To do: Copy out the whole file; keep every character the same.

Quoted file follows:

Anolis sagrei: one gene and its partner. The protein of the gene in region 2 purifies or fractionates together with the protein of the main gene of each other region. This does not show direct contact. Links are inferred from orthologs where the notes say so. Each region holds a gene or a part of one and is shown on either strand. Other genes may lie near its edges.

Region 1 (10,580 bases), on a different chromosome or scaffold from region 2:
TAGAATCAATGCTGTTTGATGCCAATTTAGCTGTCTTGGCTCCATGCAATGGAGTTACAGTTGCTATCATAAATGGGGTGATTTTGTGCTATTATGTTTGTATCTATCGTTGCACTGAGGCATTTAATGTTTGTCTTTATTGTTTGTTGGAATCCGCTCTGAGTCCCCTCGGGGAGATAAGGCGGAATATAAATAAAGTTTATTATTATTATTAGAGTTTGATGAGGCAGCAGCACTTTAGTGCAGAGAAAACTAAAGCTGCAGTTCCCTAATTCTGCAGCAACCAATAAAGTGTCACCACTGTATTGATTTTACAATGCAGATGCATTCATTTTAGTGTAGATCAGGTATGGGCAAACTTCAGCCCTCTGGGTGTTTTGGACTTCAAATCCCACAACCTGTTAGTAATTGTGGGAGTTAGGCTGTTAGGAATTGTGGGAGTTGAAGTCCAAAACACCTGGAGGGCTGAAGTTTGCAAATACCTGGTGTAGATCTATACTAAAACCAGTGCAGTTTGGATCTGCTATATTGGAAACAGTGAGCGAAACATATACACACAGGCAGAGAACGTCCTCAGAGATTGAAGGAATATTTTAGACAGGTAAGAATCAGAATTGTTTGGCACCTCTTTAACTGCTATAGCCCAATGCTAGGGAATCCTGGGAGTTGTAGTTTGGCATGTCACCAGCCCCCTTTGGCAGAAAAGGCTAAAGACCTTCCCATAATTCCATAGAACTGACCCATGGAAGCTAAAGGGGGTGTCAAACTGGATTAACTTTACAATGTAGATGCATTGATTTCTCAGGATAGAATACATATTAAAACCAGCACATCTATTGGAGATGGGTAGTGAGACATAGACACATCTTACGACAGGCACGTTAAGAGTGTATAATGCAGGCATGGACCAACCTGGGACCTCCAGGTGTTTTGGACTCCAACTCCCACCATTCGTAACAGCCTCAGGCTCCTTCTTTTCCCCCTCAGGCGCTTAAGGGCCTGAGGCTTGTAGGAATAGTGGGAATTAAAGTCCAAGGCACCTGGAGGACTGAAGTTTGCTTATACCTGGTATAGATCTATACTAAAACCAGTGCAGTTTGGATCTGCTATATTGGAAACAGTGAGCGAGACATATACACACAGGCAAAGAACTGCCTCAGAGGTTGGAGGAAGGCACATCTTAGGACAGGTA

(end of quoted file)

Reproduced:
Anolis sagrei: one gene and its partner. The protein of the gene in region 2 purifies or fractionates together with the protein of the main gene of each other region. This does not show direct contact. Links are inferred from orthologs where the notes say so. Each region holds a gene or a part of one and is shown on either strand. Other genes may lie near its edges.

Region 1 (10,580 bases), on a different chromosome or scaffold from region 2:
TAGAATCAATGCTGTTTGATGCCAATTTAGCTGTCTTGGCTCCATGCAATGGAGTTACAGTTGCTATCATAAATGGGGTGATTTTGTGCTATTATGTTTGTATCTATCGTTGCACTGAGGCATTTAATGTTTGTCTTTATTGTTTGTTGGAATCCGCTCTGAGTCCCCTCGGGGAGATAAGGCGGAATATAAATAAAGTTTATTATTATTATTAGAGTTTGATGAGGCAGCAGCACTTTAGTGCAGAGAAAACTAAAGCTGCAGTTCCCTAATTCTGCAGCAACCAATAAAGTGTCACCACTGTATTGATTTTACAATGCAGATGCATTCATTTTAGTGTAGATCAGGTATGGGCAAACTTCAGCCCTCTGGGTGTTTTGGACTTCAAATCCCACAACCTGTTAGTAATTGTGGGAGTTAGGCTGTTAGGAATTGTGGGAGTTGAAGTCCAAAACACCTGGAGGGCTGAAGTTTGCAAATACCTGGTGTAGATCTATACTAAAACCAGTGCAGTTTGGATCTGCTATATTGGAAACAGTGAGCGAAACATATACACACAGGCAGAGAACGTCCTCAGAGATTGAAGGAATATTTTAGACAGGTAAGAATCAGAATTGTTTGGCACCTCTTTAACTGCTATAGCCCAATGCTAGGGAATCCTGGGAGTTGTAGTTTGGCATGTCACCAGCCCCCTTTGGCAGAAAAGGCTAAAGACCTTCCCATAATTCCATAGAACTGACCCATGGAAGCTAAAGGGGGTGTCAAACTGGATTAACTTTACAATGTAGATGCATTGATTTCTCAGGATAGAATACATATTAAAACCAGCACATCTATTGGAGATGGGTAGTGAGACATAGACACATCTTACGACAGGCACGTTAAGAGTGTATAATGCAGGCATGGACCAACCTGGGACCTCCAGGTGTTTTGGACTCCAACTCCCACCATTCGTAACAGCCTCAGGCTCCTTCTTTTCCCCCTCAGGCGCTTAAGGGCCTGAGGCTTGTAGGAATAGTGGGAATTAAAGTCCAAGGCACCTGGAGGACTGAAGTTTGCTTATACCTGGTATAGATCTATACTAAAACCAGTGCAGTTTGGATCTGCTATATTGGAAACAGTGAGCGAGACATATACACACAGGCAAAGAACTGCCTCAGAGGTTGGAGGAAGGCACATCTTAGGACAGGTA